Monday, November 29, 2021

Home Sweet Home Alone (2021)


Streaming Service: Disney+
Movie Name/Year: Home Sweet Home Alone (2021)
Genre: Action, Comedy, Drama
Length: 93 minutes
Rating: PG
Production/Distribution: 20th Century Studios, Hutch Parker Entertainment, Disney+
Director: Dan Mazer
Writers: Mikey Day, John Hughes, Streeter Seidell
Actors: Aisling Bea, Ally Maki, Archie Yates, Ellie Kemper, Katie Beth Hall, Kenan Thompson, Max Ivutin, Pete Holmes, Rob Delaney, Timothy Simons, Devin Ratray, Catherine Cohen, Jayne Eastwood, Cara Ricketts, Tristan D. Lalla, Jordan Carlos, William S. Taylor, Jimmy Caspeur, Nick Allan, Eddie G.
IMDb Blurb: A married couple tries to steal back a valuable heirloom from a troublesome kid.

Cat’s Point of View:
I must admit, I have been fairly chomping at the bit to experience what holiday mayhem Home Sweet Home Alone would have in store for audiences. I rounded up the whole family and we all settled in for the shenanigans. I think they had just as much fun watching my reactions as they did watching the movie. I digress.
Home Sweet Home Alone landed at #17 on my Top 20 Movies to Look Out For in November 2021 list, winning its spot over another Home Alone (1990) remake featuring dogs. (I’m not kidding. That was released this month, too.) I was intrigued by the twists incorporated into this continuation of the original 2 movies that started it all.

I feel I need to be transparent here and come clean that I have not watched any of the other Home Alone sequels 3-5. At least, I’m pretty sure I haven’t. I really haven’t been interested until now. Home Sweet Home Alone is the 6th installment to this holiday franchise.  Devin Ratray’s (Chicago Med, The Tick, Hustlers) cameo reprising his character Buzz, as well as all the other little nods to the original film were part of what sold me on this sequel. I was definitely satisfied with all the little homages sprinkled through. Each gave me a little giggle.
Archie Yates (Jojo Rabbit, Wolfboy sand the Everything Factory, Amphibia) had captivated my attention in the trailers and did not let me down in the movie. I adored his cheeky humor in the banter with his mother and how over-it he was with his chaotic invading relatives. He reminded me a little bit of the character Ralphie in A Christmas Story (1983) at some points. The production’s use of sharing memories and the main character, Max’s, imagined scenarios really drove home that nostalgia, as well.

I spent a good chunk of Home Sweet Home Alone conflicted, however. I found myself in the odd position of not wanting to root for the kid for a little bit – and thereby more horrified than amused at his clever and dangerous booby traps. I think that may have been a bit of a brilliant decision on the part of this production team, however.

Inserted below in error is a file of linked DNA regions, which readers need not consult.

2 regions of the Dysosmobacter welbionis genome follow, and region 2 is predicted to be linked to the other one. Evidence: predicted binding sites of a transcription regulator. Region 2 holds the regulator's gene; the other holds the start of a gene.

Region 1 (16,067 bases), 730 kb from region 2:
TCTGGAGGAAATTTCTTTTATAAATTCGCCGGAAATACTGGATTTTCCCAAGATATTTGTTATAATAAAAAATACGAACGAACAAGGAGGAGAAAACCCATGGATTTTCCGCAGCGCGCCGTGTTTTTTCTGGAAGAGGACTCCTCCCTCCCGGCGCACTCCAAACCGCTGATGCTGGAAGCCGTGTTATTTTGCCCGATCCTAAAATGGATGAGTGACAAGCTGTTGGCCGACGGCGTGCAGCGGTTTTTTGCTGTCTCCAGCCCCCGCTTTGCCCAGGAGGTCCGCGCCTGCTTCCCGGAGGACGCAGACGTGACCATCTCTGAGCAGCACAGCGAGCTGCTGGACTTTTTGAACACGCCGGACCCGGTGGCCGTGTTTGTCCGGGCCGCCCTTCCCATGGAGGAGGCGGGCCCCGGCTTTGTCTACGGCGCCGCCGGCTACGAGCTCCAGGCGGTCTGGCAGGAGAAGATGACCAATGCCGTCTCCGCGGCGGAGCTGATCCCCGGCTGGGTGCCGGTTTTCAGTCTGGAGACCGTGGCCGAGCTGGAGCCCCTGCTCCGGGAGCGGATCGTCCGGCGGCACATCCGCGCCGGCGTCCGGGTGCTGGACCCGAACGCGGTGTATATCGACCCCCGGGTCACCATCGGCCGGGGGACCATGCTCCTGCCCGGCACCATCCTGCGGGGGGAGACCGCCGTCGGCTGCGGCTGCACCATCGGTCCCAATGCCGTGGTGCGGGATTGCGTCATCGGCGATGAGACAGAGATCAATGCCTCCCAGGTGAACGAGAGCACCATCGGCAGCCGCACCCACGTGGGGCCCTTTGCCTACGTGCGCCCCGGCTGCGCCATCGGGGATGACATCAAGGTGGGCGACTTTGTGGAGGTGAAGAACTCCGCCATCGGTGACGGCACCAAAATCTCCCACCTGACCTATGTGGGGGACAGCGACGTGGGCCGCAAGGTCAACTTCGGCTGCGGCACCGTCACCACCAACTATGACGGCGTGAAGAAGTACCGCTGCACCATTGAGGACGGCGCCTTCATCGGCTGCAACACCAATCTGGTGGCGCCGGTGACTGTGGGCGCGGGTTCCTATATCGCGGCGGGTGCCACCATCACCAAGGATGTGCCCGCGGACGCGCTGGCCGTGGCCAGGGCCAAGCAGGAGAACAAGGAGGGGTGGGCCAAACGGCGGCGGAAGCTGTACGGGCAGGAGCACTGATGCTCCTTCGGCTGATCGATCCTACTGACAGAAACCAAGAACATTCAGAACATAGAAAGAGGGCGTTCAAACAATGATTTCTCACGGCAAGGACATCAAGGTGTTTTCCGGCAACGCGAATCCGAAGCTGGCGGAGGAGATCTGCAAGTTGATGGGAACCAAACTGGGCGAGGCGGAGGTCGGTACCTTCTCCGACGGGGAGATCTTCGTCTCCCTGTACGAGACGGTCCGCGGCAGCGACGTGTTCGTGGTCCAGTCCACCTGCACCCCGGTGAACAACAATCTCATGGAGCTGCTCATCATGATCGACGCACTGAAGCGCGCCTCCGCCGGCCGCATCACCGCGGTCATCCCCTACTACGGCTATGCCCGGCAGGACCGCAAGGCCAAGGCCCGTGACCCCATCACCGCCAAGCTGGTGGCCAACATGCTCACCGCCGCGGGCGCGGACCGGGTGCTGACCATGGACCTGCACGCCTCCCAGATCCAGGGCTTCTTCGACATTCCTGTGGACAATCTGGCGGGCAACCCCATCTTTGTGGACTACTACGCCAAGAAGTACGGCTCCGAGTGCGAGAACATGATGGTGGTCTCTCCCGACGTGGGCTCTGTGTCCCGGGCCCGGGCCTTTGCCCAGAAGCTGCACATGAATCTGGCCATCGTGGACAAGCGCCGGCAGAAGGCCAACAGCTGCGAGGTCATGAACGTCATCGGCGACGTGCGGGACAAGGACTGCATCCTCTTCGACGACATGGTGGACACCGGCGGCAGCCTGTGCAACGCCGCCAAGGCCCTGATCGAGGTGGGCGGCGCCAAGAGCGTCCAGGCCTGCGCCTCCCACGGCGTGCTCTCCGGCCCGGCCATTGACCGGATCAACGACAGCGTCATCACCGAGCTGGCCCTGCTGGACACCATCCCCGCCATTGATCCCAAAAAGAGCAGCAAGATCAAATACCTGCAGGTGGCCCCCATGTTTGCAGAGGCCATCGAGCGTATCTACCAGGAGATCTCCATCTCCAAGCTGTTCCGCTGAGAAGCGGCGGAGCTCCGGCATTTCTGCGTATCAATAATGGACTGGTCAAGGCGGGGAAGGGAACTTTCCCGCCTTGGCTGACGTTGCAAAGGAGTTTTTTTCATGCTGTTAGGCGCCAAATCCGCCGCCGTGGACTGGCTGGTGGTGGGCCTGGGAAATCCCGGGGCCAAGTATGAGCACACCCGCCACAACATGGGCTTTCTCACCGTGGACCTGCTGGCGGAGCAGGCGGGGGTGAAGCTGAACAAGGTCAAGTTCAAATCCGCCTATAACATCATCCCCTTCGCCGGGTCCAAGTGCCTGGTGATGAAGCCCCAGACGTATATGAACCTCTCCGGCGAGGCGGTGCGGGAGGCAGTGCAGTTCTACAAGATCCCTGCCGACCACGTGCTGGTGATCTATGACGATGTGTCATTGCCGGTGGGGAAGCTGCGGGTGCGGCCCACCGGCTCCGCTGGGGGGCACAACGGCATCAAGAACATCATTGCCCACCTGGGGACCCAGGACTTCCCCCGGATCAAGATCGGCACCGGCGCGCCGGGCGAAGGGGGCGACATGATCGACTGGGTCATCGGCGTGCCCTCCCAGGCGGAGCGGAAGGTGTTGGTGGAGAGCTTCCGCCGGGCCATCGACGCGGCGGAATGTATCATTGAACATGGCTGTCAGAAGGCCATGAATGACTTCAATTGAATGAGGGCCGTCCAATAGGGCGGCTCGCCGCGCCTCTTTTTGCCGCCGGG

Home Sweet Home Alone flips the story sideways a bit. The burglars weren’t professionals and they were trying to recover something. The story put the moral dilemma of their situation in full spotlight. I found myself rooting for the couple in a few places. Elle Kemper (The Office, The Secret Life of Pets, The Stand In) and Rob Delaney (Deadpool 2, The Hustle, Bombshell) were amazing in their roles. The story of this film was actually just as much theirs as the boy alone at home – if not more so.

I also appreciated the common thread between the two families regarding entitled and thoughtless relatives. The familes on each respective side were well fleshed out so that they didn’t come off as afterthoughts or window-dressing to the rest of what was going on. They were part of the driving force behind the action, and I felt participated in the story more here than in the first two movies.
Without giving spoilers, I can at least assure you that I found the ending satisfying. There were even twists that I should have seen coming but didn’t.

Critics are ripping Home Sweet Home Alone a new one, but I think (as usual) they’re missing the point. The audience scores I’m seeing, unfortunately, echo the pros. Home Sweet Home Alone does exist in a space where it doesn’t have to. The tale has been told so many times, and most of the retellings pale against the original. This sequel was decidedly not better than the original. It did, however, stand-alone on its unique twists. Home Sweet Home Alone is a quirky love letter to the McCallister family that started it all. It didn’t feel like the soulless cash-grab some are making it out to be. Further, it didn’t come across as an attempt to restart the franchise under the Disney helm, either.
If you have access to Disney+ this holiday season, Home Sweet Home Alone is actually a sequel worth catching. At the very least, give it a chance and see for yourself.
(It probably goes without saying, but I feel it bears repeating that the trap stunts within Home Sweet Home Alone could be lethal or cause serious injuries if people did them without movie magic that works on cartoon logic and physics – so don’t try these at home!)

Rotten Tomatoes Critic Score – 18%
Rotten Tomatoes Audience Score – 13%
Metascore –35%
Metacritic User Score – 1.6/10
IMDB Score – 3.5/10
Trust the Dice: Cat’s Rating – 3.5/5
Movie Trailer:

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